by Roy Lemmon. Published: 03 February 2012

During the ALICE Collaboration Board in January a new institute was admitted to ALICE: STFC Daresbury Laboratory, UK. Here, ALICE Matters talks to Roy Lemmon, the physicist within the Nuclear Physics Group at Daresbury, who will lead the involvement with ALICE.

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Daresbury Laboratory is a national laboratory in the UK. It is owned and operated by the Science and Technology Facilities Council (STFC), one of the seven UK Research Councils. STFC is one of Europe’s largest multidisciplinary research organisations, supporting scientists and engineers world-wide. It operates world-class, large-scale research facilities, provides strategic advice to the government on their development, and manages international research projects in support of a broad cross-section of the UK research community. As the UK sponsor of nuclear and particle physics, STFC manages the UK subscription to CERN.

Daresbury Laboratory

Roy Lemmon, physicist with the Nuclear Physics Group at Daresbury Laboratory

Daresbury Laboratory is located in the small village of Daresbury between Liverpool and Manchester in the north of England. The village is notable for being the birthplace of Lewis Carroll, author of Alice’s Adventures in Wonderland, so it is very appropriate that Daresbury Laboratory should join ALICE!

STFC’s Nuclear Physics Group is based at Daresbury Laboratory. The group’s main role is to support and contribute to the UK’s Nuclear Physics research programme. The members of the Nuclear Physics Group have expertise in a number of different specialist areas, including front end electronics, data acquisition, detector design and construction, mechanical engineering and project management. We also call on the extensive technical expertise that exists within STFC as a whole. The group is involved in the design and installation of experimental equipment in nuclear physics facilities around the world. The nuclear physicists in the group also have their own research programmes.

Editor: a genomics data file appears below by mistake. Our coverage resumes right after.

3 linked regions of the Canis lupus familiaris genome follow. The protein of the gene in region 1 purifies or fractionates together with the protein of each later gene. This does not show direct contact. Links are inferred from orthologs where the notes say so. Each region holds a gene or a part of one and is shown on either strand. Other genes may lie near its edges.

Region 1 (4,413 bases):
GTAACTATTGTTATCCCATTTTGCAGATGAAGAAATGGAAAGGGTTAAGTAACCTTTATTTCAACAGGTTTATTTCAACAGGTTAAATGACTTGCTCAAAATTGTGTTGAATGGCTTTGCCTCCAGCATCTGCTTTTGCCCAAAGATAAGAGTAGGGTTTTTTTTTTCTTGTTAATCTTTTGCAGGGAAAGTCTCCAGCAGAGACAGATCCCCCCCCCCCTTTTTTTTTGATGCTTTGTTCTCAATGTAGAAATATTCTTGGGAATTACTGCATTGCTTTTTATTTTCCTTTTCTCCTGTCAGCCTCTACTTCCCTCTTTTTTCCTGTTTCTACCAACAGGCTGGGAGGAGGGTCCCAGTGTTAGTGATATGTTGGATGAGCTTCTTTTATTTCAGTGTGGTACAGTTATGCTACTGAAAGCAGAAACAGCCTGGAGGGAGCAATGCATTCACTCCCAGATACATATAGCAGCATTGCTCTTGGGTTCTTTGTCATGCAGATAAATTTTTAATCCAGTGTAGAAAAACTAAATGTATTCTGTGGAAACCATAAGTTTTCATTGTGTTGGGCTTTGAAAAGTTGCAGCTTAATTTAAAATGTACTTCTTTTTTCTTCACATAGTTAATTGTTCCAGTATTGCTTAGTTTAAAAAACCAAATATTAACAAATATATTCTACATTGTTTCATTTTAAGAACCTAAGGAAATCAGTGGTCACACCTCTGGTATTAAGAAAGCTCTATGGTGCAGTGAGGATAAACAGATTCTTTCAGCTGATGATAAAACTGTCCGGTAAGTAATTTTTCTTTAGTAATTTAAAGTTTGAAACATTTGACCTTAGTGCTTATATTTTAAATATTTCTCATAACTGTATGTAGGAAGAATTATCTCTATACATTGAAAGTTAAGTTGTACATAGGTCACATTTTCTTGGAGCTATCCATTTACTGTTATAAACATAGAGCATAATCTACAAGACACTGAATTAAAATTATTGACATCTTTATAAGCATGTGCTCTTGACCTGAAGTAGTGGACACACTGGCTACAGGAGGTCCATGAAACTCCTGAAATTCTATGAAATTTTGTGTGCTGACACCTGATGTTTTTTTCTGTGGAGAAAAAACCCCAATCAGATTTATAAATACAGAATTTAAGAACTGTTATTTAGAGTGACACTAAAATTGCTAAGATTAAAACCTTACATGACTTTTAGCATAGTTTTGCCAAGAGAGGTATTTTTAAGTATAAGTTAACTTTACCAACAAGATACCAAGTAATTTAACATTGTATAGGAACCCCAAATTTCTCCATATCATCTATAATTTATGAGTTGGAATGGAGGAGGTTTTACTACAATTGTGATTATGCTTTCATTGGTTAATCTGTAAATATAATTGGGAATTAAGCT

Initially we will be contributing to the Inner Tracking System (ITS) Upgrade. We intend to bring the expertise the UK has in Monolithic Active Pixel Sensor (MAPS) technology to ALICE and to use the extensive experience we have in the design and construction of large Si Tracker projects. We have already started Research and Development (R&D) into applying MAPS technology to the ITS Upgrade, for example addressing radiation hardness issues and possible new sensor designs, and are working closely with the ITS Upgrade Collaboration.

My personal research programme is focused on studying the properties of strongly interacting matter, its phase diagram, and transport properties. This work is done in collaboration with the Universities of Liverpool and Birmingham in the UK and, of course, many overseas institutes. Over the last few years, I have concentrated on studying isospin asymmetric nuclear matter as a function of density, temperature and isospin asymmetry using experimental observables such as collective flow in AA collisions, and quasifree scattering in pA collisions, in particular using radioactive beams at intermediate and relativistic energies at facilities such as GSI (Germany), GANIL (France), RIKEN (Japan) and NSCL-MSU (USA). Recently I have also started to investigate the properties of partonic matter at the highest energy densities achievable in the laboratory, in particular by using heavy quarks as precision probes. I am focusing on the heavy flavour physics that can be addressed using ALICE at the LHC and the new opportunities in this field that will be opened up by the proposed ITS Upgrade of ALICE.

The Daresbury group is very much looking forward to being an active member of ALICE and bringing our enthusiasm and expertise to the collaboration.



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